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Leading the Fight against Child Labour – The Cobble Traders Union

In less developed countries who are still fighting social battles, unions are an important part of society. Even though I understand the need for unions in developing countries like India, I was not entirely comfortable when I heard that the cobble traders of Budhpura had formed a union to support our project to create Child Labour Free Zones (CLFZ).

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It felt fishy. A group of cobble traders whose norm was child labour coming together to help eradicate something that had supported their family’s standard of living for generations.

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Creating Child Labour Free Zones in Budhpura. Real Progress

Anyone who has travelled to India for work or pleasure will be aware of the complex set of challenges the country faces as it strives to drag itself into the modern world, India is developing at break neck speed.  Unsurprisingly though in the country that boasts the world’s largest population, it’s not all progress and some people are getting left behind.

Manjari HQ in Budhpura. Open to everyone!

Some of the workers in stone supply chains are testament to this, especially in remote quarry areas and villages like Budhpura.  The communities in these areas face many challenges and in a country the size of India they are often overlooked and forgotten by the government, left to their own devices.  Many, of what we consider to be, fundamental rights are not available to these people, or if they are available they are difficult to obtain.  Health care, education and employment opportunities are limited and basic community institutions are often lacking.

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The Unsung Heroes Behind Child Labour Free Zones

So what about the roles that local people, from the community, play in the project?

Children group activity organised by Manjari

There is a perception that people living in the project areas are all victims.  Of course some will be victims, some will be much worse off than others but there are groups of people from the community who are at the front, driving this project forward, inspiring others, even if it’s just taking part with an open heart and mind.  Whatever their involvement, it is the local people who are making things happen here in Budhpura, we’re going to take a look at some of the stand out people, you could call them the unsung heroes.  I’ve met quite a few of them during my two recent visits to Budhpura.  Their stories are impressive and anyone looking for hope and inspiration should keep on reading, you’ll find it aplenty here.  During my recent visit to Budhpura I took a day out to spend some time in the local community, I wanted to get a feel for how the community were engaging with the project.  It turned out to be a remarkable day and as I visited homes, work sites and community areas it became obvious that certain people were fully engaged and playing leading roles in the project.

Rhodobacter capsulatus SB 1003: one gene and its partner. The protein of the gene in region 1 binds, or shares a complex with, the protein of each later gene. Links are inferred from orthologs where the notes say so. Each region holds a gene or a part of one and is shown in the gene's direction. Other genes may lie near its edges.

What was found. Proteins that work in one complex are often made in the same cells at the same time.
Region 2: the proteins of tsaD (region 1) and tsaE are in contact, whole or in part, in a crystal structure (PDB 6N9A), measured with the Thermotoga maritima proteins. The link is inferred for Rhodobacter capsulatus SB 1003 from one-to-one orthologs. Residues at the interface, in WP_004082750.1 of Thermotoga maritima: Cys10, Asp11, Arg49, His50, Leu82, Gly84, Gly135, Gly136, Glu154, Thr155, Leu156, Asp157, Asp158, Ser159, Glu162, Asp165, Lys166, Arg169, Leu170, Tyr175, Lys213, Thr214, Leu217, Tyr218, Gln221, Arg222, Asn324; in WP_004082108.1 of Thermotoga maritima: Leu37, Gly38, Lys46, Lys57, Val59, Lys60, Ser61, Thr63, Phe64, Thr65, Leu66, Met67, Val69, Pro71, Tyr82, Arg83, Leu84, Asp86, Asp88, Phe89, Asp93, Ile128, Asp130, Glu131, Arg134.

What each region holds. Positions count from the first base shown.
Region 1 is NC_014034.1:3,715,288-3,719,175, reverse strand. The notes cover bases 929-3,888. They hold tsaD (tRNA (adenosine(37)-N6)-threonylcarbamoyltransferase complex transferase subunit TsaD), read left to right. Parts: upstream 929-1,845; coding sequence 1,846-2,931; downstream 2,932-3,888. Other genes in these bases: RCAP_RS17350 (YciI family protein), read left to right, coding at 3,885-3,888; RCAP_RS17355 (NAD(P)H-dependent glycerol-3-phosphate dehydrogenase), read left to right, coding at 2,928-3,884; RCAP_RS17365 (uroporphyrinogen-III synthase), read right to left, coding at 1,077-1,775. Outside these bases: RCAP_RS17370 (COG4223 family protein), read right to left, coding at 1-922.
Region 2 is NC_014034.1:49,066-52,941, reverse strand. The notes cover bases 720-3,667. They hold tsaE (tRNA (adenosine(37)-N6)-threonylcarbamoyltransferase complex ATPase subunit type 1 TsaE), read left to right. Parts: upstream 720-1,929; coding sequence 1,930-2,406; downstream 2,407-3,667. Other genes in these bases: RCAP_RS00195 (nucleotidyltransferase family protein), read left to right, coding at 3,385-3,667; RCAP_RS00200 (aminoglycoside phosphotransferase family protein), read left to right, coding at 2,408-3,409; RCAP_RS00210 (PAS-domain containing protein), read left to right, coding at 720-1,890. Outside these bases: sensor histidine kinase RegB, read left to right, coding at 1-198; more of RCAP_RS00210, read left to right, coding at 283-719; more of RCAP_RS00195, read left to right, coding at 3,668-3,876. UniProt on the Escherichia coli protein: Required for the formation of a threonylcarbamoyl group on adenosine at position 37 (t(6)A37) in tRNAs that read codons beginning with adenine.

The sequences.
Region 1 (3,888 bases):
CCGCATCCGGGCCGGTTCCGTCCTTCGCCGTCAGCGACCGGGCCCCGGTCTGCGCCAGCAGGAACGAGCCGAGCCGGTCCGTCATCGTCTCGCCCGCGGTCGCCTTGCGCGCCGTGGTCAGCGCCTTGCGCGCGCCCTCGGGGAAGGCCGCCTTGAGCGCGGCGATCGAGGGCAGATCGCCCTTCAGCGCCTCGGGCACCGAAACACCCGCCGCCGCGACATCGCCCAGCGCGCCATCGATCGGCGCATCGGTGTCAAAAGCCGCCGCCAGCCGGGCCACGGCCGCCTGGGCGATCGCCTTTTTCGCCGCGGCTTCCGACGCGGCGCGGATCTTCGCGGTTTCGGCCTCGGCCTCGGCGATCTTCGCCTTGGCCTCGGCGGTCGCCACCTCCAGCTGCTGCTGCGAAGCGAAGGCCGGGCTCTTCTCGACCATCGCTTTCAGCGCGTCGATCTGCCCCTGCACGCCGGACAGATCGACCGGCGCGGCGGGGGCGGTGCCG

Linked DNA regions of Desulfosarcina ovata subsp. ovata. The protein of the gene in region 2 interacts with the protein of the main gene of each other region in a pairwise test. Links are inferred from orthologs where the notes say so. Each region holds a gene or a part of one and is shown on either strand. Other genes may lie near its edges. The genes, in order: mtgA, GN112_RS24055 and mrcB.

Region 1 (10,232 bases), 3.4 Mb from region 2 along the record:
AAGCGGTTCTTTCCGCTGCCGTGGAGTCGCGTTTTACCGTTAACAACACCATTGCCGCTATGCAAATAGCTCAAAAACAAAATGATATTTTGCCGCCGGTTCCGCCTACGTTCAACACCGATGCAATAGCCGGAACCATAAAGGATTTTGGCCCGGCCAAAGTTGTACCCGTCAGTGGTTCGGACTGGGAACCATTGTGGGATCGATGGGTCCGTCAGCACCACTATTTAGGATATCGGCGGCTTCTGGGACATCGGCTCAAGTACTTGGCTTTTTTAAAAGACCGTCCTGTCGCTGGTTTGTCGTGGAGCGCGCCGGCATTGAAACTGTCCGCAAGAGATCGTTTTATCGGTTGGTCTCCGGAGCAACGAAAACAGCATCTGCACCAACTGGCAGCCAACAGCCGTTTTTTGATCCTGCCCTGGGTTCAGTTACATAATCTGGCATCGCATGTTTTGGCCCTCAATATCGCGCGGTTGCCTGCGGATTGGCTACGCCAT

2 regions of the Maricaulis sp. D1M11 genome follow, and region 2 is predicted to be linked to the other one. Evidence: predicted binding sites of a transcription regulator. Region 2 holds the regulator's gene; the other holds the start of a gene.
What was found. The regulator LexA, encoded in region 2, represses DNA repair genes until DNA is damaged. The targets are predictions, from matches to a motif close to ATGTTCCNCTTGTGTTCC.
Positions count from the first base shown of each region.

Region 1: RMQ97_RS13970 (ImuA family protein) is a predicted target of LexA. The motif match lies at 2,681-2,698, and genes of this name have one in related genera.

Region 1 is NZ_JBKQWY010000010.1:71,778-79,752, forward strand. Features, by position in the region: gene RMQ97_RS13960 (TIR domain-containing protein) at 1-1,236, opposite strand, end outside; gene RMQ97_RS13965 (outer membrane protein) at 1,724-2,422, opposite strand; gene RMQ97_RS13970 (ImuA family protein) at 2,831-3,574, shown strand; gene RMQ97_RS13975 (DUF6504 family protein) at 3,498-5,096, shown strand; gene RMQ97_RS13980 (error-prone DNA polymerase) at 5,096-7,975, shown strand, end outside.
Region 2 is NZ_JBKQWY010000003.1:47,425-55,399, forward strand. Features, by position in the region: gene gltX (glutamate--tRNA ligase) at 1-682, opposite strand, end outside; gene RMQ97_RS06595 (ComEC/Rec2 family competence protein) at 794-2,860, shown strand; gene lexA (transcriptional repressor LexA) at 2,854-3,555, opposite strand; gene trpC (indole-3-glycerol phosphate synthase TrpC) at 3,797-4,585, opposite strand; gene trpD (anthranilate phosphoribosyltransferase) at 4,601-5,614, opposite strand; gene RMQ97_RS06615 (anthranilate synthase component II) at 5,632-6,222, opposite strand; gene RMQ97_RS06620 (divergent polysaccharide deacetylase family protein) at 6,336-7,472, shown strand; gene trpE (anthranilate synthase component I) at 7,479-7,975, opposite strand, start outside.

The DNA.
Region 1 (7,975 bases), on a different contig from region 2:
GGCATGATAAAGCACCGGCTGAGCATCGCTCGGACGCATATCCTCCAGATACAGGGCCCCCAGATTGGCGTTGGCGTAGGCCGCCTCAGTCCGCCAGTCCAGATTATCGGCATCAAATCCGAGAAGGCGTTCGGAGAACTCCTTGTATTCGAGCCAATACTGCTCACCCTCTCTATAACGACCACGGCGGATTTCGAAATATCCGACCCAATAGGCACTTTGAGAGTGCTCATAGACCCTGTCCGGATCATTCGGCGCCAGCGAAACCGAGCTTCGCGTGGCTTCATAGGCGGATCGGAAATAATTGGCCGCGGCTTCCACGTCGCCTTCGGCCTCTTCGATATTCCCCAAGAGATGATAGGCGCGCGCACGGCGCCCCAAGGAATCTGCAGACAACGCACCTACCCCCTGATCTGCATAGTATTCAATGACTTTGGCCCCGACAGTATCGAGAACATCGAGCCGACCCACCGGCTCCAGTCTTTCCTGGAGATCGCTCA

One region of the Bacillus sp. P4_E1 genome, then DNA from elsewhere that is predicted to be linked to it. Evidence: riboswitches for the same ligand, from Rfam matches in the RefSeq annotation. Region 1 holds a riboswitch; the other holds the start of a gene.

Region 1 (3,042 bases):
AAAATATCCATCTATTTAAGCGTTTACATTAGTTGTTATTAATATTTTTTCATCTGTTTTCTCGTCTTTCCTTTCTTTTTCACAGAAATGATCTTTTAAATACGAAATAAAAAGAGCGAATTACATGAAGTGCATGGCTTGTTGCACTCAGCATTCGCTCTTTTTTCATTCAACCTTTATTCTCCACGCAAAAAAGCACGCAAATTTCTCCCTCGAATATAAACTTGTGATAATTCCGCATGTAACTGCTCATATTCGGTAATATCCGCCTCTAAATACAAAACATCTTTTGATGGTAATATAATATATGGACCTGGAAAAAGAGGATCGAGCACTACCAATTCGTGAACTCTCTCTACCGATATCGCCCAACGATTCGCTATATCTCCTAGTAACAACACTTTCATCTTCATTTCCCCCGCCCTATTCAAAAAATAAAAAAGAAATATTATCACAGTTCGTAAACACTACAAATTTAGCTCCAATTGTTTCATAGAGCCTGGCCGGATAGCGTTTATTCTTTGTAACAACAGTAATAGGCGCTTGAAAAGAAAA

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The NGO playing a central role in eradicating Child Labour in Budhpura

Ok, so let’s address the issue of child labour – its easy right, we just need to convince the parents to send their children to school?  Wrong! If only it was that simple.

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Unfortunately, child labour is a complex issue and many factors contribute to its existence.  All the root causes are deeply ingrained into the functions of the community.  Poverty, lack of quality education and facilities, widowed families, industrial disease, alcoholism, domestic abuse, lack of medical treatment, lack of access to social benefits; all contribute towards the existence of child labour.

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Porcelain 40mm Bullnose Steps, a new first from London Stone

The Bullnose edge profile—so much more attractive than its name. It’s a must for classical settings, fits into contemporary designs, creates contour and shadow, and gives curved edges an extra sinuous quality.

40mm Bullnose Steps

No surprise, then, that a lot of our customers have been asking us for 40mm bullnose steps and coping stones in Porcelain. They are, after all, a standard in our industry, and nothing beats the quality look of that 40mm measurement. As you’ll know, though, the standard thickness for Porcelain used outdoors is 20mm.

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